Delocalization in Inelastic Scattering
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Inelastic scattering of incident electrons occurring in materials is physically delocalized within a certain lateral distance. This phenomenon fundamentally induces a physical limit on the spatial resolution of the inelastic signal, even though the signal is recorded with an ideal instrument.

In EFTEM imaging, an important contribution for low-loss imaging is the delocalization of the inelastic scattering process itself, while at much higher energy-losses the resolution-limiting parameter is usually the chromatic aberration. For instance, to lower the effect of the chromatic aberration, the accelerating voltage needs to be 300 kV if one expects a resolution better than 0.3 nm for >100 eV energy-loss [1].

The inelastic delocalization factor R can be estimated by the root mean square impact parameter drms proposed by Pennycook [2],

         characteristic semiangle --------------------------------------------[3409]

 where,

        drms -- The root mean square impact parameter.
         h -- Planck-constant
         ν -- Wave-frequency
         ΔE -- Energy loss
         λ -- wavelength of incident electron beam
         θo -- Semiangle due to the objective aperture size, namely objective lens collection semi-angle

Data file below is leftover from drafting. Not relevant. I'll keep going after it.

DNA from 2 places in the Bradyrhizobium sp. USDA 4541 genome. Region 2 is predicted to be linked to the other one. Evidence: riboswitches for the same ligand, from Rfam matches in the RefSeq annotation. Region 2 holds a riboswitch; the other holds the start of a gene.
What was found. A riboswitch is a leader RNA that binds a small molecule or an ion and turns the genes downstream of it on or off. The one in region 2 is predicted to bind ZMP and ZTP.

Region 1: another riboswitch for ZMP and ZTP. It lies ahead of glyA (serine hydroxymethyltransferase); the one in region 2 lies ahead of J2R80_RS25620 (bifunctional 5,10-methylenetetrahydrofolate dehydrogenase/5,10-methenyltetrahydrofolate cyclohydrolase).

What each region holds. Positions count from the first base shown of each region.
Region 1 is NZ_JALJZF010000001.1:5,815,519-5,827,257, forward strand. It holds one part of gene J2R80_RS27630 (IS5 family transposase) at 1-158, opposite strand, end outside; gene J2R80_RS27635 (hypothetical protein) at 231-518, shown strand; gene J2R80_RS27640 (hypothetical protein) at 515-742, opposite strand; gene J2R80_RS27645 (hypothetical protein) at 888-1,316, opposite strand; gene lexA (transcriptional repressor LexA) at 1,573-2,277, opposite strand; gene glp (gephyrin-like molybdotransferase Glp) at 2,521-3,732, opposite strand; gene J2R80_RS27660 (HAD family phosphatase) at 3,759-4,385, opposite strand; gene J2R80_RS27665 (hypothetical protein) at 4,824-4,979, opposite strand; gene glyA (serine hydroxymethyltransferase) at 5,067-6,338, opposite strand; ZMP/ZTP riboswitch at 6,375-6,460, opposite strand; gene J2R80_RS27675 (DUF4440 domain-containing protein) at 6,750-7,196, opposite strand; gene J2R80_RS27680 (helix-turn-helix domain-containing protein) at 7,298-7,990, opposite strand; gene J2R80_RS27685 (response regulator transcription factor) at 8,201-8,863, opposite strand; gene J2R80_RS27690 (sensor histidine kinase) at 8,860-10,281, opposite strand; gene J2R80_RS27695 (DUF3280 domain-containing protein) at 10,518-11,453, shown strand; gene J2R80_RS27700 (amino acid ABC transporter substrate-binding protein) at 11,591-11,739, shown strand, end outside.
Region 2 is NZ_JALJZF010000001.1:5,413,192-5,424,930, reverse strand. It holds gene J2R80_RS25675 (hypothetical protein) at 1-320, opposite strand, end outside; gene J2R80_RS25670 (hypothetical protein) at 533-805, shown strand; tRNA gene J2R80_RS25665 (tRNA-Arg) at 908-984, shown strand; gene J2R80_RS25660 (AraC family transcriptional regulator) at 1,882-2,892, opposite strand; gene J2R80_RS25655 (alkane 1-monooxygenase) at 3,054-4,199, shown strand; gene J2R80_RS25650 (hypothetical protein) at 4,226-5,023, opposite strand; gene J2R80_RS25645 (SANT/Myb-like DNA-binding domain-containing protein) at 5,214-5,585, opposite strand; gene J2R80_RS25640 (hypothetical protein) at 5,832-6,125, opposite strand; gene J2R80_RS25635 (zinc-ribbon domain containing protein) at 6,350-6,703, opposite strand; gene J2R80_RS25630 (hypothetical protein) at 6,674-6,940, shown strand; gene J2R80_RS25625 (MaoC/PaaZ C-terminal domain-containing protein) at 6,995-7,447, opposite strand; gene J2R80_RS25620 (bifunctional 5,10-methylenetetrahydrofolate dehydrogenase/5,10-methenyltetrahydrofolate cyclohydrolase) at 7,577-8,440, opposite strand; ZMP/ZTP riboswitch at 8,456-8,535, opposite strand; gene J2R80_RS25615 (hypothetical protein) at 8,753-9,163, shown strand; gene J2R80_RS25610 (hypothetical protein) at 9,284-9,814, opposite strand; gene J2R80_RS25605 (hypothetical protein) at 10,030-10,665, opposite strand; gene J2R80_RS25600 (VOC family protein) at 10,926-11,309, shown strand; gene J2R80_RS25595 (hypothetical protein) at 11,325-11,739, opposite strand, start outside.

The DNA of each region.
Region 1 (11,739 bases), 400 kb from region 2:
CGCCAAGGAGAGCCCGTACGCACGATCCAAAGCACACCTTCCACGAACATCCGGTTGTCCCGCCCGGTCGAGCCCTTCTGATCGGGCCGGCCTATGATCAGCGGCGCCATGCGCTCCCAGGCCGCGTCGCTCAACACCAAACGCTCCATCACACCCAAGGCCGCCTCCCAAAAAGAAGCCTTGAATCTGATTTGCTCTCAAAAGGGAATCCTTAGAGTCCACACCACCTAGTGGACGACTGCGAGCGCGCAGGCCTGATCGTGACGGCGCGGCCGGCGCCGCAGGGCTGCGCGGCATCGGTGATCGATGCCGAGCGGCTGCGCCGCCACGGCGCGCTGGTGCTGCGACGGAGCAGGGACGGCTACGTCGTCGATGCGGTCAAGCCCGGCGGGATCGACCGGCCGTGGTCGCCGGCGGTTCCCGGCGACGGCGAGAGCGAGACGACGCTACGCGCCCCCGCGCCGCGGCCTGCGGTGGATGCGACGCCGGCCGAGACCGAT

θE -- The characteristic scattering semiangle.

The scattering localization in the excitations of inner-shell electrons is much better than those in the direct excitations of valence electrons. In the interaction of incident electrons with solids, valence electrons are delocalized and produce collective excitations called plasmons. Based on a non-relativistic theory, Allen and Rossouw [3] calculated the inelastic object functions for K-shell ionization. The calculated object functions for the K-shell excitations of some elements such as Te, Cd, As and Ga indicate that the localization of the object is less than 1 Å [4].

Figure 3409 shows the length of the delocalization of inelastic scattering as a function of the primary electron beam energy, normalized to E0 = 200 keV.

Delocalization length as a function of primary electron beam energy

Figure 3409. Delocalization length as a function of primary electron beam energy. [5]

 

 

 

 

[1] R.F. Egerton, Electron Energy-Loss Spectroscopy in the Electron Microscope, 2nd Edition, Plenum Press, New York, 1996.
[2] Pennycook S. J., 1982. High resolution electron microscopy and microanalysis. Contemp. Phys., 23, 371–400.
[3] L.J. Allen, C.J. Rossouw, Phys. Rev. B 42 (1990) 11644–11654.
[4] N.D. Browning, S.J. Pennycook, Microbeam Anal. 2 (1993) 81–89.
[5] H. Inada, D.Su, R. F. Egerton, M.Konno, L.Wu, J.Ciston, J.Wall, Y.Zhu, Atomic imaging using secondary electrons in a scanning transmission electron microscope: Experimental observations and possible mechanisms, Ultramicroscopy 111(2011)865–876.

 

 

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